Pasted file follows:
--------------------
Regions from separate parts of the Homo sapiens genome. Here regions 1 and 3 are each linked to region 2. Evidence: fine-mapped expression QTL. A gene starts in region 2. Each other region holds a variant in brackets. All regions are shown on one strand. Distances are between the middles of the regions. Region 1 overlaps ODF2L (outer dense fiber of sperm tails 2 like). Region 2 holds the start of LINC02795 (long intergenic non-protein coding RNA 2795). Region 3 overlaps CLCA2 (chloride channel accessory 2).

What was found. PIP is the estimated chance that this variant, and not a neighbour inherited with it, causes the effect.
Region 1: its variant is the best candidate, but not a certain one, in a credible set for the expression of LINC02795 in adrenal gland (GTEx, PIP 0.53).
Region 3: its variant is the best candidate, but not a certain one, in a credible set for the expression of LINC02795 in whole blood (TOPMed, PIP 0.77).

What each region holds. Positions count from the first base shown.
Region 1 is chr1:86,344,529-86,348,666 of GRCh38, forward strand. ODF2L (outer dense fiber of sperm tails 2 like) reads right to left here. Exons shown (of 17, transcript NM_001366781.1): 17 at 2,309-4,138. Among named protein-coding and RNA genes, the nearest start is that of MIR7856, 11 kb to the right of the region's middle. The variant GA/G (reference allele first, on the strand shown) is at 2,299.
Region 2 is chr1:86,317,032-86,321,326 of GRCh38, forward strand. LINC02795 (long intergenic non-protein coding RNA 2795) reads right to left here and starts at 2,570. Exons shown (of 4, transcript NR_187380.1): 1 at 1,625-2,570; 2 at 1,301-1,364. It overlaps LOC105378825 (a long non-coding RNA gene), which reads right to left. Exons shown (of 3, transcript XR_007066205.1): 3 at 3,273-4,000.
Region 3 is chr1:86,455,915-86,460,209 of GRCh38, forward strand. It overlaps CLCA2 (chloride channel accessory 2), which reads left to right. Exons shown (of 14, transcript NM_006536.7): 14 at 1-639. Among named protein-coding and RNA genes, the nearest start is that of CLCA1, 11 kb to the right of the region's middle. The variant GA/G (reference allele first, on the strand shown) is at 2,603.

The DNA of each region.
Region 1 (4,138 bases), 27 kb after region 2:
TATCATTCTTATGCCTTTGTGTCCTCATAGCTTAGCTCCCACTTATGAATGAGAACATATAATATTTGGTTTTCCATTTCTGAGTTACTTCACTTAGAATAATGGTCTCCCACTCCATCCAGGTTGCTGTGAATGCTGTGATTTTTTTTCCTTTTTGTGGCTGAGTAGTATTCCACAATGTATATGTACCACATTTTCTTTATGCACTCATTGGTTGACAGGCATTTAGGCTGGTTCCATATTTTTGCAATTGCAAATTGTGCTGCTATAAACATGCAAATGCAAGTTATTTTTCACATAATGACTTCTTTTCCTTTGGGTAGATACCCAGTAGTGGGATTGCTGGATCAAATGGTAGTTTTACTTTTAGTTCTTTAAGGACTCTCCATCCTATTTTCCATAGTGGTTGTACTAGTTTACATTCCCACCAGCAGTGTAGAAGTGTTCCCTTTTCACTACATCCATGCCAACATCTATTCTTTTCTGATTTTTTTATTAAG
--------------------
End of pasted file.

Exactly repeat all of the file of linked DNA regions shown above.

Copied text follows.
Regions from separate parts of the Homo sapiens genome. Here regions 1 and 3 are each linked to region 2. Evidence: fine-mapped expression QTL. A gene starts in region 2. Each other region holds a variant in brackets. All regions are shown on one strand. Distances are between the middles of the regions. Region 1 overlaps ODF2L (outer dense fiber of sperm tails 2 like). Region 2 holds the start of LINC02795 (long intergenic non-protein coding RNA 2795). Region 3 overlaps CLCA2 (chloride channel accessory 2).

What was found. PIP is the estimated chance that this variant, and not a neighbour inherited with it, causes the effect.
Region 1: its variant is the best candidate, but not a certain one, in a credible set for the expression of LINC02795 in adrenal gland (GTEx, PIP 0.53).
Region 3: its variant is the best candidate, but not a certain one, in a credible set for the expression of LINC02795 in whole blood (TOPMed, PIP 0.77).

What each region holds. Positions count from the first base shown.
Region 1 is chr1:86,344,529-86,348,666 of GRCh38, forward strand. ODF2L (outer dense fiber of sperm tails 2 like) reads right to left here. Exons shown (of 17, transcript NM_001366781.1): 17 at 2,309-4,138. Among named protein-coding and RNA genes, the nearest start is that of MIR7856, 11 kb to the right of the region's middle. The variant GA/G (reference allele first, on the strand shown) is at 2,299.
Region 2 is chr1:86,317,032-86,321,326 of GRCh38, forward strand. LINC02795 (long intergenic non-protein coding RNA 2795) reads right to left here and starts at 2,570. Exons shown (of 4, transcript NR_187380.1): 1 at 1,625-2,570; 2 at 1,301-1,364. It overlaps LOC105378825 (a long non-coding RNA gene), which reads right to left. Exons shown (of 3, transcript XR_007066205.1): 3 at 3,273-4,000.
Region 3 is chr1:86,455,915-86,460,209 of GRCh38, forward strand. It overlaps CLCA2 (chloride channel accessory 2), which reads left to right. Exons shown (of 14, transcript NM_006536.7): 14 at 1-639. Among named protein-coding and RNA genes, the nearest start is that of CLCA1, 11 kb to the right of the region's middle. The variant GA/G (reference allele first, on the strand shown) is at 2,603.

The DNA of each region.
Region 1 (4,138 bases), 27 kb after region 2:
TATCATTCTTATGCCTTTGTGTCCTCATAGCTTAGCTCCCACTTATGAATGAGAACATATAATATTTGGTTTTCCATTTCTGAGTTACTTCACTTAGAATAATGGTCTCCCACTCCATCCAGGTTGCTGTGAATGCTGTGATTTTTTTTCCTTTTTGTGGCTGAGTAGTATTCCACAATGTATATGTACCACATTTTCTTTATGCACTCATTGGTTGACAGGCATTTAGGCTGGTTCCATATTTTTGCAATTGCAAATTGTGCTGCTATAAACATGCAAATGCAAGTTATTTTTCACATAATGACTTCTTTTCCTTTGGGTAGATACCCAGTAGTGGGATTGCTGGATCAAATGGTAGTTTTACTTTTAGTTCTTTAAGGACTCTCCATCCTATTTTCCATAGTGGTTGTACTAGTTTACATTCCCACCAGCAGTGTAGAAGTGTTCCCTTTTCACTACATCCATGCCAACATCTATTCTTTTCTGATTTTTTTATTAAG